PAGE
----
one cares about the history of Spyker. The Dutch car maker was dead in
1925 and was never as famous as the likes of Bugatti or
Hispano Suiza. But to Dutch tycoon Victor Muller, Spyker is probably
the only valuable car label originated in his home country, and more
important, it was cheap to acquire. Muller bought the right of the
marque in 2000 and established a sports car company in Zeewolde,
Holland. Its product lines include C8, C12 and later on, a 4-seat
offroader called D12. In 2006, Spyker produced 94 cars out of a
workforce of 177 people, so it is still a small company.
The prototype of C8 was first
unveiled to the public in 2000. However, the car was mostly unfinished
and it took the following years to refine. Spyker did produce a handful
of cars for its European customers, but series production was not
started until late 2005, when it found Karmann to produce the
aluminum chassis and body. At the same time, it obtained EPA approval
for importing to the USA.
is a mid-engined sports car employing aluminum spaceframe chassis and
body panels. As it was designed to be a spyder from the outset, chassis
stiffness has little difference with or without roof. High rigidity and
a pair of very strong (and thick) A-pillars means the car does not need
a windscreen header rail. This is the most special feature of the car.
Another specialty is the "butterfly" doors which swing upward and
outward around a single hinge to open, and it is electrically operated
! Thanks to the lightweight construction and an
all-alloy V8 engine, the C8 weighs only 1250 kilograms.
comes from an Audi
4.2-liter 40-valve V8. It is derived from the older non-FSI unit but
tuned up to 400 horsepower at 6800 rpm. Maybe one day it could switch
to the R8's 420hp FSI dry-sump unit. Transmission is a 6-speed manual
supplied by Getrag. Unlike Ferrari and Lamborghini, Spyker could not
afford to develop its own semi-automatic transmission. Power is sent to
the 265/30ZR19 rear tires. Like race cars, the C8 rides on long-arm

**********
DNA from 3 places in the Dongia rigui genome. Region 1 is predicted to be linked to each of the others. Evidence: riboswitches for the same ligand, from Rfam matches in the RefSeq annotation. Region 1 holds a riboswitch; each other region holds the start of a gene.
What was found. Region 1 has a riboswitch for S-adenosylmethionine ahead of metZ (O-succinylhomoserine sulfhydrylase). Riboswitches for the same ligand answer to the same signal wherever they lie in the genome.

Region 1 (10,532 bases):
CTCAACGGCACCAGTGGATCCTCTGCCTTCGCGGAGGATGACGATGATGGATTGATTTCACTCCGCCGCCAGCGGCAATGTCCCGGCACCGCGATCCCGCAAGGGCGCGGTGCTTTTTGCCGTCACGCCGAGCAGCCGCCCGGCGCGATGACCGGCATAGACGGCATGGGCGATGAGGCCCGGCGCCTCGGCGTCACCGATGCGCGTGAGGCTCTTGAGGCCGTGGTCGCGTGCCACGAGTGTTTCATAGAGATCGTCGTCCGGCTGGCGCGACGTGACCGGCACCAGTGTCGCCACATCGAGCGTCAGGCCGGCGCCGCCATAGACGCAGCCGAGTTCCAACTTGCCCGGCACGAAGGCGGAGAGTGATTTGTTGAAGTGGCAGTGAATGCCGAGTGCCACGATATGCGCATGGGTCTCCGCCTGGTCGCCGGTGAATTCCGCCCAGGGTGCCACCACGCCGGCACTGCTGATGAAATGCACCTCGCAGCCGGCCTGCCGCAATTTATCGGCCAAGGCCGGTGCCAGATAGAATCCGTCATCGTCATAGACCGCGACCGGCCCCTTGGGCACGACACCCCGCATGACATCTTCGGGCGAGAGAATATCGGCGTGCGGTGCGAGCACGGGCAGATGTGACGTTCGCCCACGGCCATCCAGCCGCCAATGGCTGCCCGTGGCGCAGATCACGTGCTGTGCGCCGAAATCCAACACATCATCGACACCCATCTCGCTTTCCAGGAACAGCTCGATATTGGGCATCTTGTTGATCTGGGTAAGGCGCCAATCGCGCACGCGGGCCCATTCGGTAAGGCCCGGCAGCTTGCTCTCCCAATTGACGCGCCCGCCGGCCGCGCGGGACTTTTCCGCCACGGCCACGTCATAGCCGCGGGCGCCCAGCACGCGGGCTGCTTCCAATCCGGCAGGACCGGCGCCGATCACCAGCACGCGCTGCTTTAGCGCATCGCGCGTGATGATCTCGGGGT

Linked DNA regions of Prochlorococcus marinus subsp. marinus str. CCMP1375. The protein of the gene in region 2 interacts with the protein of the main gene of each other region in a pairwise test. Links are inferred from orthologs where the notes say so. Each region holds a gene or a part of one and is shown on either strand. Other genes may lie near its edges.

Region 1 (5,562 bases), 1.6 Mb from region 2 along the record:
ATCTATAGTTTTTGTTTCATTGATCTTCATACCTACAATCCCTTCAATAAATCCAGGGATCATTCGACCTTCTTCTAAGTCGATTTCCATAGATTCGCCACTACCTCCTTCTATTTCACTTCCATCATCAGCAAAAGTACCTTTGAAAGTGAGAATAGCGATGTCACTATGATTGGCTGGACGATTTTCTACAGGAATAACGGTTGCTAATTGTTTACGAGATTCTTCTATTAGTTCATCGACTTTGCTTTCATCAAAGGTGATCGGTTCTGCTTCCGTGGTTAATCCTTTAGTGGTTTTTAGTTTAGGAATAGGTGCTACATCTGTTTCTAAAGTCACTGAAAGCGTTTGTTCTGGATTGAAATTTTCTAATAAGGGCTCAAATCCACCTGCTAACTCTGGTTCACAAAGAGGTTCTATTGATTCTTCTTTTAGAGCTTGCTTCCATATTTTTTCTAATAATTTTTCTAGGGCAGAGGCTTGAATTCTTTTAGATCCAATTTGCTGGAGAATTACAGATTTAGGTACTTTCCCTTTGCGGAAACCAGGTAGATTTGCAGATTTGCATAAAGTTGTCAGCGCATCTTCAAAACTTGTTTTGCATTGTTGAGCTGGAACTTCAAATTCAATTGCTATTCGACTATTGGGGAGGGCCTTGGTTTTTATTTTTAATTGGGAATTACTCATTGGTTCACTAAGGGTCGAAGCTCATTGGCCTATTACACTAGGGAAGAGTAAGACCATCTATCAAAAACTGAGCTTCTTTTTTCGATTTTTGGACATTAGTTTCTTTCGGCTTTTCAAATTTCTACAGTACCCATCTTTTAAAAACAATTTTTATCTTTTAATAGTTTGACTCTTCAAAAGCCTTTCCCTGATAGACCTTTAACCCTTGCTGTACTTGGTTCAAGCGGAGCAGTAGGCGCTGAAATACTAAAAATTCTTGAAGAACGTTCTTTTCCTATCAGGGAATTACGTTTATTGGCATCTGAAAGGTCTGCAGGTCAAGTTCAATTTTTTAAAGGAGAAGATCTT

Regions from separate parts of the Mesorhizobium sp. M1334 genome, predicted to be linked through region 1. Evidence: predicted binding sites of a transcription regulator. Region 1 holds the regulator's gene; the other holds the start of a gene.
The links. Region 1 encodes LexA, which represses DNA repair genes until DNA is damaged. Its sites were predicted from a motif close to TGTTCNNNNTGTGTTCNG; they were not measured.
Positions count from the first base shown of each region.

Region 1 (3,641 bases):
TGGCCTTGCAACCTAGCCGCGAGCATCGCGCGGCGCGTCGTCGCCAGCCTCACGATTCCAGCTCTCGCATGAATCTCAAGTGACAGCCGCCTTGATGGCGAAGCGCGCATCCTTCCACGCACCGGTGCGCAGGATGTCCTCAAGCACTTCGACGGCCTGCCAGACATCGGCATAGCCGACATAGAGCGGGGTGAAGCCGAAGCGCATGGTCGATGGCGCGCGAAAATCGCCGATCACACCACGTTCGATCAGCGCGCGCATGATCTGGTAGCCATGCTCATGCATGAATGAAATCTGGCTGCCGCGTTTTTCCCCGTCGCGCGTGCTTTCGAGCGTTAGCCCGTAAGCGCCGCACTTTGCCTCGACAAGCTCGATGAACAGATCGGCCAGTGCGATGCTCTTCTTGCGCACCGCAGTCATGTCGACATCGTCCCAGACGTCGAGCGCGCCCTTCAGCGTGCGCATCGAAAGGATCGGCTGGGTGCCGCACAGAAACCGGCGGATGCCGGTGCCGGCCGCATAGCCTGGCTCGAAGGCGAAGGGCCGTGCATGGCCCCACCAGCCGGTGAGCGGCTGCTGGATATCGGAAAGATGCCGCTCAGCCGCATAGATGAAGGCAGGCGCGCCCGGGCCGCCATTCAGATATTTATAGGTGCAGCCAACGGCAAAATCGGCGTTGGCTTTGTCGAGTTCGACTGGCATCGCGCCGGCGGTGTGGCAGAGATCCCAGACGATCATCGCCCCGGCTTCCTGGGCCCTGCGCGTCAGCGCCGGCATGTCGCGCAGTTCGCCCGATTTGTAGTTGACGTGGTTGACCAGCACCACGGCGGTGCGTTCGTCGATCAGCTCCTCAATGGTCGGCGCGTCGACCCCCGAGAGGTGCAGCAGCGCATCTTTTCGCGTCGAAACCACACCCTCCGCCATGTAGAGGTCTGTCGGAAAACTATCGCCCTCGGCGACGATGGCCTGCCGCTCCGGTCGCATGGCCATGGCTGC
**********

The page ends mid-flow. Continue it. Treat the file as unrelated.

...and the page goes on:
double-wishbone suspensions with inboard springs and dampers operated
by pushrods. Also like race cars, its steering and brakes are
unassisted. To save weight, to save development time or to save money,
On the road, the Spyker
delivers a mixed impression. The engine noise is very, very loud, but
performance level does not live up to your expectation for a 400
horsepower and 1250 kilograms mid-engined machine. R&T found it
took 4.4 and 10.3 seconds to accelerate from 0-60 and 0-100 mph
respectively, which is about the same as a Porsche 911 Carrera S with
355 horsepower and 1420 kilograms kerb weight. Maybe Spyker has its own
methods for measuring power and weight. What hurts is, the C8 is priced
at £190,000 in UK or US$270,000 in USA, 3 times the price of the
911. In fact, the car is more expensive than the significantly faster
Ferrari F430 (£130,000), 599GTB (£170,000), Lamborghini
Gallardo (£120,000) and equals Lamborghini Murcielago LP640.
Spyker does handle very well. It balances well and corners rock-steady,
thanks to a stiff structure and even stiffer suspensions setting. In
this car, ride comfort is virtually non-existent except on the
smoothest highway, so any one driving it on B-roads should be prepared
to have his eyeballs rock off. The suspensions fail to dampen bumps to
the extent that handling could become very nervous. As expected, the
unassisted steering is heavy, but it is undoubtedly feelsome and
accurate. In contrast, the unservoed brake pedal brings no benefits
except an intensive training to your leg muscles, albeit a painful
training. The clutch is also very heavy. However, the most absurd is
probably the hand-brake, as it is inaccessible by the driver once he
has tightened the 4-point racing harness. The only way to actuate the